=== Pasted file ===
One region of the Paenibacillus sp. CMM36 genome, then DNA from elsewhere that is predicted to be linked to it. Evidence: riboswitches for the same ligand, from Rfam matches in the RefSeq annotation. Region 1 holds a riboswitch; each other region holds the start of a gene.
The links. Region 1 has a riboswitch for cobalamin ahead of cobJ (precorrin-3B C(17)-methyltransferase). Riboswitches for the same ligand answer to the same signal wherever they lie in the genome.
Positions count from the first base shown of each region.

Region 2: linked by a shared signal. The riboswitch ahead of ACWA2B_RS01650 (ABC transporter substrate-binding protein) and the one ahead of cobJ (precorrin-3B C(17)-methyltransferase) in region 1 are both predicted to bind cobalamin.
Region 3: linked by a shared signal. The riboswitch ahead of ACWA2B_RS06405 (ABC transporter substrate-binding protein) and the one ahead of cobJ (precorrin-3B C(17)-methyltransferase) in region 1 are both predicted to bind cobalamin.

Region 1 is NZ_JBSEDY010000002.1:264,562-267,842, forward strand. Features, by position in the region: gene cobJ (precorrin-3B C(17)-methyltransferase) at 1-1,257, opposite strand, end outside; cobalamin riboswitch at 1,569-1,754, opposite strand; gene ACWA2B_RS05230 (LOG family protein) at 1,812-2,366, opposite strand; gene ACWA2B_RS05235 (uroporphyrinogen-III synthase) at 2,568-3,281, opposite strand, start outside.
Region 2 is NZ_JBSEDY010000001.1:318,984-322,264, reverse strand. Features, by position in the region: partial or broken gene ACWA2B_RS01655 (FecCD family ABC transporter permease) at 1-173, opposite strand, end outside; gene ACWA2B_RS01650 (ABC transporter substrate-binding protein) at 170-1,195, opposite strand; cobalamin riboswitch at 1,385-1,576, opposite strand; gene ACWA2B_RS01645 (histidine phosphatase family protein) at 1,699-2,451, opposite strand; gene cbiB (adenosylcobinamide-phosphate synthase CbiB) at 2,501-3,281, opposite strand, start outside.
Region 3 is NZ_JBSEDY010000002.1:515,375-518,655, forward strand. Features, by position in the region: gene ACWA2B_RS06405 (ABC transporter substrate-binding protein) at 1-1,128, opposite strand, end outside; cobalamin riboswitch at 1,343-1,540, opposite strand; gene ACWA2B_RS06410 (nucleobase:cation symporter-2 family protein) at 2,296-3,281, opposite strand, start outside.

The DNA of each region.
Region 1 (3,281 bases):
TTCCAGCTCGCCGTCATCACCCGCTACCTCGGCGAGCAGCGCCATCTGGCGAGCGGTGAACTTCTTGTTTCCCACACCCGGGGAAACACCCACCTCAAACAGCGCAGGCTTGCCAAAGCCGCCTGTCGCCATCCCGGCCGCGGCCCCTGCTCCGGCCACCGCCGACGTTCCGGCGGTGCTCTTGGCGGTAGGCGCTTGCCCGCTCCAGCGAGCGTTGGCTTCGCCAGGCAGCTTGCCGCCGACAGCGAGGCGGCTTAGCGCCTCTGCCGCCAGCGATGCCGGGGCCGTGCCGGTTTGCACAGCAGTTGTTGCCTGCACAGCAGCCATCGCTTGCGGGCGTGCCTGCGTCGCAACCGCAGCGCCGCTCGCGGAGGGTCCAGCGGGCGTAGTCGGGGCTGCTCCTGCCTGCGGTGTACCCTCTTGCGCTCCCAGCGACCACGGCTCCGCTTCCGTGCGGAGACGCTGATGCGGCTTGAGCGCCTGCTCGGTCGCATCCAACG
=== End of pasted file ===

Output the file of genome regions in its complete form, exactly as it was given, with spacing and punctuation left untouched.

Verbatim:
One region of the Paenibacillus sp. CMM36 genome, then DNA from elsewhere that is predicted to be linked to it. Evidence: riboswitches for the same ligand, from Rfam matches in the RefSeq annotation. Region 1 holds a riboswitch; each other region holds the start of a gene.
The links. Region 1 has a riboswitch for cobalamin ahead of cobJ (precorrin-3B C(17)-methyltransferase). Riboswitches for the same ligand answer to the same signal wherever they lie in the genome.
Positions count from the first base shown of each region.

Region 2: linked by a shared signal. The riboswitch ahead of ACWA2B_RS01650 (ABC transporter substrate-binding protein) and the one ahead of cobJ (precorrin-3B C(17)-methyltransferase) in region 1 are both predicted to bind cobalamin.
Region 3: linked by a shared signal. The riboswitch ahead of ACWA2B_RS06405 (ABC transporter substrate-binding protein) and the one ahead of cobJ (precorrin-3B C(17)-methyltransferase) in region 1 are both predicted to bind cobalamin.

Region 1 is NZ_JBSEDY010000002.1:264,562-267,842, forward strand. Features, by position in the region: gene cobJ (precorrin-3B C(17)-methyltransferase) at 1-1,257, opposite strand, end outside; cobalamin riboswitch at 1,569-1,754, opposite strand; gene ACWA2B_RS05230 (LOG family protein) at 1,812-2,366, opposite strand; gene ACWA2B_RS05235 (uroporphyrinogen-III synthase) at 2,568-3,281, opposite strand, start outside.
Region 2 is NZ_JBSEDY010000001.1:318,984-322,264, reverse strand. Features, by position in the region: partial or broken gene ACWA2B_RS01655 (FecCD family ABC transporter permease) at 1-173, opposite strand, end outside; gene ACWA2B_RS01650 (ABC transporter substrate-binding protein) at 170-1,195, opposite strand; cobalamin riboswitch at 1,385-1,576, opposite strand; gene ACWA2B_RS01645 (histidine phosphatase family protein) at 1,699-2,451, opposite strand; gene cbiB (adenosylcobinamide-phosphate synthase CbiB) at 2,501-3,281, opposite strand, start outside.
Region 3 is NZ_JBSEDY010000002.1:515,375-518,655, forward strand. Features, by position in the region: gene ACWA2B_RS06405 (ABC transporter substrate-binding protein) at 1-1,128, opposite strand, end outside; cobalamin riboswitch at 1,343-1,540, opposite strand; gene ACWA2B_RS06410 (nucleobase:cation symporter-2 family protein) at 2,296-3,281, opposite strand, start outside.

The DNA of each region.
Region 1 (3,281 bases):
TTCCAGCTCGCCGTCATCACCCGCTACCTCGGCGAGCAGCGCCATCTGGCGAGCGGTGAACTTCTTGTTTCCCACACCCGGGGAAACACCCACCTCAAACAGCGCAGGCTTGCCAAAGCCGCCTGTCGCCATCCCGGCCGCGGCCCCTGCTCCGGCCACCGCCGACGTTCCGGCGGTGCTCTTGGCGGTAGGCGCTTGCCCGCTCCAGCGAGCGTTGGCTTCGCCAGGCAGCTTGCCGCCGACAGCGAGGCGGCTTAGCGCCTCTGCCGCCAGCGATGCCGGGGCCGTGCCGGTTTGCACAGCAGTTGTTGCCTGCACAGCAGCCATCGCTTGCGGGCGTGCCTGCGTCGCAACCGCAGCGCCGCTCGCGGAGGGTCCAGCGGGCGTAGTCGGGGCTGCTCCTGCCTGCGGTGTACCCTCTTGCGCTCCCAGCGACCACGGCTCCGCTTCCGTGCGGAGACGCTGATGCGGCTTGAGCGCCTGCTCGGTCGCATCCAACG